PensionsNov 26 2015

FCA says you must document rejecting insistent clients

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FCA says you must document rejecting insistent clients

Speaking at an Institute of Chartered Accountants of England and Wales conference this morning (26 November), the FCA said their concerns in the past about advisers denying clients access to pension freedoms have stemmed from poor documentation.

Ritchie Thomson, manager for retail investment themes in the FCA’s Supervision Investment, Wholesale and Specialists division, said advisers need to be keeping records of why they reject insistent clients requests.

He said: “I don’t think it’s a difficult thing to do and we’ve got nothing against firms having an insistent client process in place.

“It is not our role to say any adviser of provider should accept this business, but we are concerned that people might be being denied access to the pension freedoms.”

Mr Thomson said that the insistent client issue was still something of an open question and something the regulator was looking at.

In terms of guidance, he stuck to the three steps outlined in June, noting that when the FCA looks at a file, it needs to be clearly explained what the initial advice was.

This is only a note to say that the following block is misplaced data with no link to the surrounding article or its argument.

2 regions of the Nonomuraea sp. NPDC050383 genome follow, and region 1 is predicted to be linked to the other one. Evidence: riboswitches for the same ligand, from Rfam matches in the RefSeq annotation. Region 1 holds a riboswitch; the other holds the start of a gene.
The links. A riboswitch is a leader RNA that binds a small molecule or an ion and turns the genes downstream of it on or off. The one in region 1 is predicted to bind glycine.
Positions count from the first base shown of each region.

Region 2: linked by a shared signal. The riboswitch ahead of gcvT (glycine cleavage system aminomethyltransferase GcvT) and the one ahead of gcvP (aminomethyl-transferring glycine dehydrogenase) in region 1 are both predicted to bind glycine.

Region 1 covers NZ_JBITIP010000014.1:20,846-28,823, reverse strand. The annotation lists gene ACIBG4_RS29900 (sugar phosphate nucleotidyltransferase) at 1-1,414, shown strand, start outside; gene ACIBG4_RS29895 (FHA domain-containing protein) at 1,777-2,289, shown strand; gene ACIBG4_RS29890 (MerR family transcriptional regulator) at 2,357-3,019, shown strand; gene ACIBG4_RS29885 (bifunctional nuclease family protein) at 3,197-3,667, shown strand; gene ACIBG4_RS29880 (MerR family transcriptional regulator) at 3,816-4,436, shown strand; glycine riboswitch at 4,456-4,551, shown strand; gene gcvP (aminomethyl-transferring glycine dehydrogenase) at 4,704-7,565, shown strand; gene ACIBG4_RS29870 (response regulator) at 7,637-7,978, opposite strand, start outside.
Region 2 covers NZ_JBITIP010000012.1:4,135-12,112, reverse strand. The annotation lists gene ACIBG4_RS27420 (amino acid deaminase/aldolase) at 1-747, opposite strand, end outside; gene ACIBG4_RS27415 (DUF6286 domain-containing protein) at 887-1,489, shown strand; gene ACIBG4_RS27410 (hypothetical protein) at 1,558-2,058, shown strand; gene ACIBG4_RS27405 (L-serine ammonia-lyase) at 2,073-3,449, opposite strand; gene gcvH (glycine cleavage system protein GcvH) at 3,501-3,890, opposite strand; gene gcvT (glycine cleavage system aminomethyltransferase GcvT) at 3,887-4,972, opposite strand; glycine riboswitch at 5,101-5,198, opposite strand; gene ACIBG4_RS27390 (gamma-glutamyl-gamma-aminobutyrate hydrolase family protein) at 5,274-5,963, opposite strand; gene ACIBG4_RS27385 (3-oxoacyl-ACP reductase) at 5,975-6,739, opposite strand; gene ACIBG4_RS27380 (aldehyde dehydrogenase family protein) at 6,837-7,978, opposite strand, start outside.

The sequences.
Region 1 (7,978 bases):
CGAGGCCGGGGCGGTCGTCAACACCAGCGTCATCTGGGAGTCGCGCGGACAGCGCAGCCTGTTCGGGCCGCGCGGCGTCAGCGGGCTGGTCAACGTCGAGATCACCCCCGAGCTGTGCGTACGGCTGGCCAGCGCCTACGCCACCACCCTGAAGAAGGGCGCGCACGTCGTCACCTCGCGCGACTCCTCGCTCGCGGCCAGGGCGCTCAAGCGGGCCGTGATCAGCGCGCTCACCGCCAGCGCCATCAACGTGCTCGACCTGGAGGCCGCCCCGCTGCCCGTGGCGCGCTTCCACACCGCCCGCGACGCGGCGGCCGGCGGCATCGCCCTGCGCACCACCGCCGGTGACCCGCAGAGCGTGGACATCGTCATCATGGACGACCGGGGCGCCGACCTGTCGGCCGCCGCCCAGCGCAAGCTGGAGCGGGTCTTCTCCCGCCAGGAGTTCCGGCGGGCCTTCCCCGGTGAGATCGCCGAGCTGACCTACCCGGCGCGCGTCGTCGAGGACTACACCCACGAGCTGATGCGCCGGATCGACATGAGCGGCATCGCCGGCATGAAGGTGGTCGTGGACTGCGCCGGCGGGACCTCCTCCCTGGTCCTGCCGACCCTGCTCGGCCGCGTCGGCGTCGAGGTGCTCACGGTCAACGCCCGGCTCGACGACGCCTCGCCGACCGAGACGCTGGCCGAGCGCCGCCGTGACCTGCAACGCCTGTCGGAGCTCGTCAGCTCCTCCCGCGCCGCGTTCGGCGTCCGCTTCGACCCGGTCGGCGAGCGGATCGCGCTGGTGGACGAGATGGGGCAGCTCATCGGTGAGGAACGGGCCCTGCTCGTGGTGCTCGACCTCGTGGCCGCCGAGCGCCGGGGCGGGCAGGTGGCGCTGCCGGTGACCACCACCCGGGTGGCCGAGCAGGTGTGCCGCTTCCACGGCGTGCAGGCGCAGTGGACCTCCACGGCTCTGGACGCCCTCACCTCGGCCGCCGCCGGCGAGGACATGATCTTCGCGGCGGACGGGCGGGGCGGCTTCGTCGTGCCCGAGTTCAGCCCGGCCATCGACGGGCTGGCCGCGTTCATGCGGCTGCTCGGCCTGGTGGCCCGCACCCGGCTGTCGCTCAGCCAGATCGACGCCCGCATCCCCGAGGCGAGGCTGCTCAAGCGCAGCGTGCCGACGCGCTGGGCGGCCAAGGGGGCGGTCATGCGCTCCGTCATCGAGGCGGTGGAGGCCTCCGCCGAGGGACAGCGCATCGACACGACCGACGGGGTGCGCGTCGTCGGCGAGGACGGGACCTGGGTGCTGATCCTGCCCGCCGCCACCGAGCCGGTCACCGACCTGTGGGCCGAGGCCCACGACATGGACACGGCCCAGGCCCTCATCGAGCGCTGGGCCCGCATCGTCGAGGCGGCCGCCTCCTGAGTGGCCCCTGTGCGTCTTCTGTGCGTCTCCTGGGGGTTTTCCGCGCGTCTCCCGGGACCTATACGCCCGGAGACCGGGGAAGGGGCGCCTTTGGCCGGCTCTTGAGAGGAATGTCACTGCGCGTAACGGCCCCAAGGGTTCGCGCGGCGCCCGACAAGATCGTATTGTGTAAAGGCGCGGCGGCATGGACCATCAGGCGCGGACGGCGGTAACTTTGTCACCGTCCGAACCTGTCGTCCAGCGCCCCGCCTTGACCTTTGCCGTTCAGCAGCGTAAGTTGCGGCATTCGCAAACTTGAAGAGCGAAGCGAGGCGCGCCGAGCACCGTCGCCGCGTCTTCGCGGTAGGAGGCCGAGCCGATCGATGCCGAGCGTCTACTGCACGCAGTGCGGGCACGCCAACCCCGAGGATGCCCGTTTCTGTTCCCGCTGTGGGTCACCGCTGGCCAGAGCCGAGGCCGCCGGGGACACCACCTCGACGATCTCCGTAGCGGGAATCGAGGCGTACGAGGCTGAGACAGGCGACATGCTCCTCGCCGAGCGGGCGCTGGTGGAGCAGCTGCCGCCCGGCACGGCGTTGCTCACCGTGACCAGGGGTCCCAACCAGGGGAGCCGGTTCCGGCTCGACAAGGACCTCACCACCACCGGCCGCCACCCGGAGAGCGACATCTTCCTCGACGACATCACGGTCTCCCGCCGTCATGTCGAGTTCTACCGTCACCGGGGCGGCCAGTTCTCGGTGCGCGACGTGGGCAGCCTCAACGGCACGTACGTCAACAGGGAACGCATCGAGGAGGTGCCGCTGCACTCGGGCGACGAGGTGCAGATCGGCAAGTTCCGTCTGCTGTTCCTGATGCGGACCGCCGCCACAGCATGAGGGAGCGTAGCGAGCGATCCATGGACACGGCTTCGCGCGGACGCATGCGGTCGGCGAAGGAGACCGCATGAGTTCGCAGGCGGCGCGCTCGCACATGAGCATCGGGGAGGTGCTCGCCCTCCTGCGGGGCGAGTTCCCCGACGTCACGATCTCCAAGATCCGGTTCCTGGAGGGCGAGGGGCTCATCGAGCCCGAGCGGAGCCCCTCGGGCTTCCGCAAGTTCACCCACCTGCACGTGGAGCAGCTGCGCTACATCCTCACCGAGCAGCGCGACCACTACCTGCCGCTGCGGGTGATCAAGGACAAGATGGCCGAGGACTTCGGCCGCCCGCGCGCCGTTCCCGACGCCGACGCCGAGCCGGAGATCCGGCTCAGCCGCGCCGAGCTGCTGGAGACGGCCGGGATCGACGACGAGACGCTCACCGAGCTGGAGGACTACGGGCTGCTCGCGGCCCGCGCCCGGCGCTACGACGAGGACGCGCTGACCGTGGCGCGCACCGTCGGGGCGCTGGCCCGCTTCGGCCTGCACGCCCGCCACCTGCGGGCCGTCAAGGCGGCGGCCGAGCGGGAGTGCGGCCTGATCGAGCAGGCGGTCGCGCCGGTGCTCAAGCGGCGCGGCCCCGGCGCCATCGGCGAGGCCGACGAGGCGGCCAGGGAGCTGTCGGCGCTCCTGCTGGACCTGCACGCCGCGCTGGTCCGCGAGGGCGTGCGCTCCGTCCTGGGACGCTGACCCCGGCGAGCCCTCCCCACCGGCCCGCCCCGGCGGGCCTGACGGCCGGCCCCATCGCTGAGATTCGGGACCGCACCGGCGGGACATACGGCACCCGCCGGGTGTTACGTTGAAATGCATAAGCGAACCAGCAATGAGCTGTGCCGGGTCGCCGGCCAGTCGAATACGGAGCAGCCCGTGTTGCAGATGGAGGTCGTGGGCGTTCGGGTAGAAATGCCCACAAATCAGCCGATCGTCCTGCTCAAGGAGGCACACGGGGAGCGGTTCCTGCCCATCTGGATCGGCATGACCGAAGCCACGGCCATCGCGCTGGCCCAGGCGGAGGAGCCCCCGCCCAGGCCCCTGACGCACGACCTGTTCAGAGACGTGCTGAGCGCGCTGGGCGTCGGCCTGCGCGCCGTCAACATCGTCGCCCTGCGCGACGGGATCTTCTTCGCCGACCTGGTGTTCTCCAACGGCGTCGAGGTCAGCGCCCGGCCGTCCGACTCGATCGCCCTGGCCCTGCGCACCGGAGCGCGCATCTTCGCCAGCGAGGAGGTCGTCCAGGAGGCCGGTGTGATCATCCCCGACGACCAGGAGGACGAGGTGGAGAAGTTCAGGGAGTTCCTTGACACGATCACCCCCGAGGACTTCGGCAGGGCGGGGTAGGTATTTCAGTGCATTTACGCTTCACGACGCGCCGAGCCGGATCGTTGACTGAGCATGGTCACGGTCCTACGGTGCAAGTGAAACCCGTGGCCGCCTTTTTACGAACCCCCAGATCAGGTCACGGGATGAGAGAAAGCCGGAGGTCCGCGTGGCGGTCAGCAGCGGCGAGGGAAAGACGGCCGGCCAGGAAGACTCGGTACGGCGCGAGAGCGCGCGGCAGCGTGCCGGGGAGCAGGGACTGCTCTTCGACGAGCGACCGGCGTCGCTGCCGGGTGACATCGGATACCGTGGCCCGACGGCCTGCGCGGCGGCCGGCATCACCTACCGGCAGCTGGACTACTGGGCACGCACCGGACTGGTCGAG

“The risks must have been have been properly highlighted to the client, advisers sometimes fall down in recording this.”

His comments come as FTAdviser published a Guide to Handling Insistent Clients.

In the FTAdviser Guide, Keith Richards, chief executive of the Personal Finance Society, said that it is important to be absolutely clear that the FCA are neither saying that facilitating an insistent client transaction is wrong or right.

He said the FCA is simply saying that if an adviser chooses to facilitate an insistent client instruction then they should follow the three stage process.

Mr Richards said the issue remains that ‘insistent client’ does not form part of the official Conduct of Business rule book but always acting in the ‘best interests’ of the client is.

Earlier this week research conducted by the Personal Finance Society revealed more than 80 per cent of advisers say they would refuse to facilitate a defined benefit pension transfer if they deemed it not to be in the best interests of their clients.

Of the remainder, 16 per cent said they would consider the facilitation of a transfer in line with Financial Conduct Authority guidelines and just 1 per cent would do so on the basis of not wishing to turn a client away and into the unregulated advice arena.

That left only 2 per cent who were willing to comply on all occasions in support of the new pension freedoms.

The findings come after 1,884 members took part in the society’s annual member survey, with more than 1,100 advisers responding to a specific question on ‘insistent clients’.